Do something you don’t want to do

At the end of my first year at university, my tutor said to me: ‘Neil, you have a lot of strengths, but the trouble is that you are always playing to them’. He went on to explain that what he meant was that I was well aware of what I was good at and what I was not so good at, and I always headed straight for what I knew I could do well and steered clear of anything I wasn’t so sure of. The problem with that approach, he said, is that you will never develop, never extend your repertoire. And he was right. I was quite happy to stay in my comfort zone, and he helped me realise that would hold me back.

So, after that, I started trying out new things, doing things I didn’t want to do. While, at first, I didn’t like it and was beginning to doubt the wisdom of his advice, it wasn’t long before I was seeing the fruits of this new approach. I began to realise that it doesn’t take long to get used to new, unfamiliar territory and that there was a lot to be gained from doing so, not least a sense of achievement and progress.

Of course, I came across things that were beyond me, challenges that were a step too far. But even that was a positive thing as it helped me recognise my limitations. No one can be good at everything, but if you stick to what you know you are good at, there may be things that you can become good at that you will never know about, because you are not prepared to venture that far. This experience made me realise that what had been holding me back was a fear of failure – by sticking to my strengths, I knew that failure was unlikely. What I have learned since then is that failure is nothing to fear. As I have said before and will no doubt say again, failure is not the opposite of success, it is a component of success – you can’t succeed without trying and you can’t realistically expect to succeed every time you try.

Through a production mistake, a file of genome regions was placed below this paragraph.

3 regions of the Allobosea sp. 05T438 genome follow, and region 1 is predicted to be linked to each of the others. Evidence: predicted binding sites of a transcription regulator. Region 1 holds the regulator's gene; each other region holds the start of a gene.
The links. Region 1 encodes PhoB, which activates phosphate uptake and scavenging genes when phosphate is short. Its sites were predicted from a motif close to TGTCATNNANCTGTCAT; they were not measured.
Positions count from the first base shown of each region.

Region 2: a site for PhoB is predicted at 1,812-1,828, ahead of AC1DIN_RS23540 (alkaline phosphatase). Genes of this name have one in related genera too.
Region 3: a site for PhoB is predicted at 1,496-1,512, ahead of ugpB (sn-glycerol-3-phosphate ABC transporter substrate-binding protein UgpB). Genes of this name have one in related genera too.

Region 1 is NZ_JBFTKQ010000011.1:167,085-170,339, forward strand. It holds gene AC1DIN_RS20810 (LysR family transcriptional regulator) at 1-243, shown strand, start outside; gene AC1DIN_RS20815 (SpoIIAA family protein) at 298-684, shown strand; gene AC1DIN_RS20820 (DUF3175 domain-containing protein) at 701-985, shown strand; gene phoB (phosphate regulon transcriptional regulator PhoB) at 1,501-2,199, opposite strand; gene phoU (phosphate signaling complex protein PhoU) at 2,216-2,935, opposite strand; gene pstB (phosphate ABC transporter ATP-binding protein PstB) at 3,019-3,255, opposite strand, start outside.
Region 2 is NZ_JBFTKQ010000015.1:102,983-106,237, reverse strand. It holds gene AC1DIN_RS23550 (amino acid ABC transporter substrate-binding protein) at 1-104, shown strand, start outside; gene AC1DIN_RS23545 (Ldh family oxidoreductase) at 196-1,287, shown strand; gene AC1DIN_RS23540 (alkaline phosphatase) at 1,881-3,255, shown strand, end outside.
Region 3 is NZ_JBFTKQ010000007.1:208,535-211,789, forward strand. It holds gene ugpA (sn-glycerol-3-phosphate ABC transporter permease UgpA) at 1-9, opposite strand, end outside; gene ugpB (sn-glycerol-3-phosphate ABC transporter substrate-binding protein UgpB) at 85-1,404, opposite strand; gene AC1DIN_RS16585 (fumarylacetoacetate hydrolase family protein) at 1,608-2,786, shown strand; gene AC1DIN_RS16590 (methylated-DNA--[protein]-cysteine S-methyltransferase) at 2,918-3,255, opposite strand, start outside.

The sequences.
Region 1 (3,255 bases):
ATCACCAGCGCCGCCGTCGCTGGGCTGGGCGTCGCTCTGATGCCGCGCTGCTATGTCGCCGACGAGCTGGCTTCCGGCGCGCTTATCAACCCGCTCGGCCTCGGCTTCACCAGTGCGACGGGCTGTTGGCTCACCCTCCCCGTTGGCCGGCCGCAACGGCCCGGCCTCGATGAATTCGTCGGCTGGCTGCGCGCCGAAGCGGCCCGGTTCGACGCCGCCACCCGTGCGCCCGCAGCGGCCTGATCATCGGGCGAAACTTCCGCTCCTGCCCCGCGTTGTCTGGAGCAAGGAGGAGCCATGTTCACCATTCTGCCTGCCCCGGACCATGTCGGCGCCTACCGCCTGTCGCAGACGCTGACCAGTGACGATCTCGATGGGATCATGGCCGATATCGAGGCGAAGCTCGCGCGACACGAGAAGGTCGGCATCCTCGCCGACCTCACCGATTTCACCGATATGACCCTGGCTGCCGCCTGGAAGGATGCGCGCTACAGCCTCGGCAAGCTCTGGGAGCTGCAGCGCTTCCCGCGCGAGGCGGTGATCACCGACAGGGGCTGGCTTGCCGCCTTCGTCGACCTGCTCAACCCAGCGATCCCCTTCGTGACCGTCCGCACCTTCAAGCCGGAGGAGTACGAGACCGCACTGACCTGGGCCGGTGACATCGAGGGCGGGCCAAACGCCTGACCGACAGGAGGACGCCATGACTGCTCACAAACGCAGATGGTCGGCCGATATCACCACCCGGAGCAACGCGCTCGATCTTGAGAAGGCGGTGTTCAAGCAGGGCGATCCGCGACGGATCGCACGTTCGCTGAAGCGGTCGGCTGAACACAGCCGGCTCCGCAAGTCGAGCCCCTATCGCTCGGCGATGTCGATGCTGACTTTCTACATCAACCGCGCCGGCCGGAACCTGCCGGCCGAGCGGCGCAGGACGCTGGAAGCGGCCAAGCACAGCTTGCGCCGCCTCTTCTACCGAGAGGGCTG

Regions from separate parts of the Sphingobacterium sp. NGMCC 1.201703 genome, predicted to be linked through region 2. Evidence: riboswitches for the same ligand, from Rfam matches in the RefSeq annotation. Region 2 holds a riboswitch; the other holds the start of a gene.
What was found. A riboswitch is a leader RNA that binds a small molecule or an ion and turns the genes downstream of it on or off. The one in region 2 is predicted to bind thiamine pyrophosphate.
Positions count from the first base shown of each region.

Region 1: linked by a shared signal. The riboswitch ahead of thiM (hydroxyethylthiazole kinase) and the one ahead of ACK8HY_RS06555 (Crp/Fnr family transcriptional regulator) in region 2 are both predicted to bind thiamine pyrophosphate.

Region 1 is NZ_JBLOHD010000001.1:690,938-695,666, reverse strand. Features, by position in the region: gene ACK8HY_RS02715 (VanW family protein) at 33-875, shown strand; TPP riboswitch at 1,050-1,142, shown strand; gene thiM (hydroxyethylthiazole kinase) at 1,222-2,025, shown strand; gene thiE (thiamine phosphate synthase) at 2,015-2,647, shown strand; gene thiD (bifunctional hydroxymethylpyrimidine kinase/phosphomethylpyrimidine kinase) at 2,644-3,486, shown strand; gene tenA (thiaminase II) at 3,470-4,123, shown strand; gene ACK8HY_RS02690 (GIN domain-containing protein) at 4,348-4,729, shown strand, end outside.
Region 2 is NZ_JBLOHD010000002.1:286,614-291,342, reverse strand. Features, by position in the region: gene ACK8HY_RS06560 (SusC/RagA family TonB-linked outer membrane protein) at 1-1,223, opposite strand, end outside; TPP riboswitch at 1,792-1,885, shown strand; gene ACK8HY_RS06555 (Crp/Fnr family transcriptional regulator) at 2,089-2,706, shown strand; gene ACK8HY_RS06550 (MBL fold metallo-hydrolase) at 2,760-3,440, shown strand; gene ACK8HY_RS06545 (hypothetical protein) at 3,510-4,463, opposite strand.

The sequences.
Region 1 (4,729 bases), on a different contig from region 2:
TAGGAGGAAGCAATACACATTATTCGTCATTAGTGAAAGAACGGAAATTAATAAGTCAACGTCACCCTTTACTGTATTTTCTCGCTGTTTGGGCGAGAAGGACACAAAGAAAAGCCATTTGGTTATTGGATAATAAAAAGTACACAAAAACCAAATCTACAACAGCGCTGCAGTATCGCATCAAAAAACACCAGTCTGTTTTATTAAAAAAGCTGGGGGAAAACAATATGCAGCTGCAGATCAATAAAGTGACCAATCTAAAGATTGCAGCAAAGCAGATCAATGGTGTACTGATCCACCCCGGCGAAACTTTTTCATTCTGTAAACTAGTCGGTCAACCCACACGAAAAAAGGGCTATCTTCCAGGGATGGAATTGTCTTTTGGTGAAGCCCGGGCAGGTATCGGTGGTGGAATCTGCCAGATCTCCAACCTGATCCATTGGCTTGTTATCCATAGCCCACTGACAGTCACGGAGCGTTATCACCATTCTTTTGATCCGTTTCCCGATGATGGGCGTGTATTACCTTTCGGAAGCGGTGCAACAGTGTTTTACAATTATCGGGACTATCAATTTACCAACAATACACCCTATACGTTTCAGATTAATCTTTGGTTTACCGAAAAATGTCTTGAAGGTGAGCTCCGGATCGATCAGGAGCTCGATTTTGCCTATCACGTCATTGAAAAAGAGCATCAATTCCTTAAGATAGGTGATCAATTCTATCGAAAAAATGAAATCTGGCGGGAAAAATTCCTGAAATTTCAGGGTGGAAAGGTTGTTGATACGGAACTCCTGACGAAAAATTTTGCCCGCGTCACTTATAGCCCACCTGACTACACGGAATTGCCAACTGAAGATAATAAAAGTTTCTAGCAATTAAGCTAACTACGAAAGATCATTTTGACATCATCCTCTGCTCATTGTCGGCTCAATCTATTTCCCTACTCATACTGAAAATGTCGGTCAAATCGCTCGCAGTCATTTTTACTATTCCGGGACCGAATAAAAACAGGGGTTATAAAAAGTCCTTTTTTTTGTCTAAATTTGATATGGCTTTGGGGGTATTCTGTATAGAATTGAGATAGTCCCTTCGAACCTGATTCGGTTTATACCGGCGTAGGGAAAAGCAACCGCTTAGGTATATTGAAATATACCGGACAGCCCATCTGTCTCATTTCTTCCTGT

Failing can be painful, but if you expect to be able to succeed every time, then you are making any failures that do crop up all the more difficult to bear – or you are doing what I used to do, namely constantly playing to your strengths and thereby denying yourself the opportunity to turn weaknesses into strengths.

 Another tutor used to say: ‘Attitude is everything’, and while I think that the ‘everything’ bit is an exaggeration, I would certainly agree that our attitude, the way we approach a situation and the mindset we adopt in doing so, is very important. While some people create problems for themselves by approaching situations with an attitude of ‘I am going to fail’ (which makes it much more likely that they will), others can create problems by having an attitude of ‘I must not fail’ which creates all sorts of unnecessary difficulties.

By following my tutor’s advice to look beyond what I was already good at, I have since become good at things I would never have dreamed of doing well, while also learning that there are things that I am just not cut out for. These insights have been an important part of self-awareness and have stood me in good stead over the years.

So, why not give it a try? There’s no need to set yourself up to fail by trying something that you know to be beyond you, but there will be very many things you are not keen to try that could open doors for you – and those could be an important part of your personal and professional development.